2008 Joint Meeting of The Geological Society of America, Soil Science Society of America, American Society of Agronomy, Crop Science Society of America, Gulf Coast Association of Geological Societies with the Gulf Coast Section of SEPM

Paper No. 3
Presentation Time: 2:00 PM

College Students' Conceptions about the Role of Rivers In Canyon Formation

SEXTON, Julie M., School of Education, Colorado State University, Fort Collins, CO 80401, pamoika@hotmail.com

It is important to understand students' conceptions of science topics before instructing them on those topics; however, geoscience conceptions are not well understood. My study helps fill this gap by exploring college students' conceptions of several river-related topics. This presentation focuses on only one topic: the role of rivers in canyon formation.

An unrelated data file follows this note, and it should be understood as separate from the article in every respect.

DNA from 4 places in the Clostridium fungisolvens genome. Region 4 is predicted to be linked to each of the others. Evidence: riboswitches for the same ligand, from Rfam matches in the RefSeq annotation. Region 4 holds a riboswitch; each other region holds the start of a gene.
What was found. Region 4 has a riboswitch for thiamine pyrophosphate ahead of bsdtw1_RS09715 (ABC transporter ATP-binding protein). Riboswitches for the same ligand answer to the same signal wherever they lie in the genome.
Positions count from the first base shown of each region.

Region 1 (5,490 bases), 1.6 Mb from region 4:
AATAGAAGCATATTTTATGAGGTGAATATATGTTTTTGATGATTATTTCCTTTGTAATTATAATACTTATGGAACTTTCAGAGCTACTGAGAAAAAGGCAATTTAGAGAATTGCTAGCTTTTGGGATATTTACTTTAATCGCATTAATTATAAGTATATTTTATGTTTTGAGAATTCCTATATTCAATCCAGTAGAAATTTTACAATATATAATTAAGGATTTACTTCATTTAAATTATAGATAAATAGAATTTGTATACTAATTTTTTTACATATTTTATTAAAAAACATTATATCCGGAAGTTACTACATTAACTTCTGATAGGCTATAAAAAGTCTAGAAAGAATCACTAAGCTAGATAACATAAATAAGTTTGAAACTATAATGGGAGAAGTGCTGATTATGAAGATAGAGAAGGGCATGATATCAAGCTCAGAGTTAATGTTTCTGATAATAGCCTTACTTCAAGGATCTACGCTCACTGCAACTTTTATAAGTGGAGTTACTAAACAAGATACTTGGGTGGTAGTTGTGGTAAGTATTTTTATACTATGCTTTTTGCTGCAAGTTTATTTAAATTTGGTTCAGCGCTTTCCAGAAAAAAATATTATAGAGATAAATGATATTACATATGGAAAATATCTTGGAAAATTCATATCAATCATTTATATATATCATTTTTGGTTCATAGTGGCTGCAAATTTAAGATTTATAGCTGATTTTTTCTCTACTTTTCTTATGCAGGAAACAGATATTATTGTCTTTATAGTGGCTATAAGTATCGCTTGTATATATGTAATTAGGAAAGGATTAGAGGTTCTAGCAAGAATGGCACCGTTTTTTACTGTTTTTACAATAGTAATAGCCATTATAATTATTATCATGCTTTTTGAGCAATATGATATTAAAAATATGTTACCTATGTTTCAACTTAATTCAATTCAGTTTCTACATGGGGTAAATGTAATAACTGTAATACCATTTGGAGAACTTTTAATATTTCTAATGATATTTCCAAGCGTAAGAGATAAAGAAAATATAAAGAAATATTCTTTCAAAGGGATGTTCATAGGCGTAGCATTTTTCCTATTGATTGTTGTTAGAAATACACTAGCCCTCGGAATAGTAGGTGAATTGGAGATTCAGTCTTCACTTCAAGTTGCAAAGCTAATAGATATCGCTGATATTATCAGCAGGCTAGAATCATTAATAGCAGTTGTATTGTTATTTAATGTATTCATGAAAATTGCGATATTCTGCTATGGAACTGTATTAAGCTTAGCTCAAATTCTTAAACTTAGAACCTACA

I conducted in-depth interviews with 18 college students and analyzed the students' responses using a modified version of constant comparative analysis. Students' conceptions fell into three categories: incomplete scientific conceptions, alternative conceptions, and incomplete scientific-alternative conceptions.

Students with incomplete scientific conceptions thought that rivers carved canyons. These students had a good understanding of the temporal and spatial scales necessary for a river to carve a canyon. Students with alternative conceptions thought that catastrophic processes like earthquakes form canyons or that canyons do not undergo a formation process (i.e., they have always been there). These students had a poor understanding of temporal and spatial scales. Students with incomplete scientific-alternative conceptions thought that catastrophic processes initiated canyon formation (similar to those students who held alternative conceptions), but also thought that rivers contributed to the process of canyon formation (similar to those students who held incomplete scientific conceptions). These students had a mixed understanding of temporal and spatial scales. These findings add to the growing base of knowledge about geoscience conceptions and have implications for developing geoscience teaching strategies.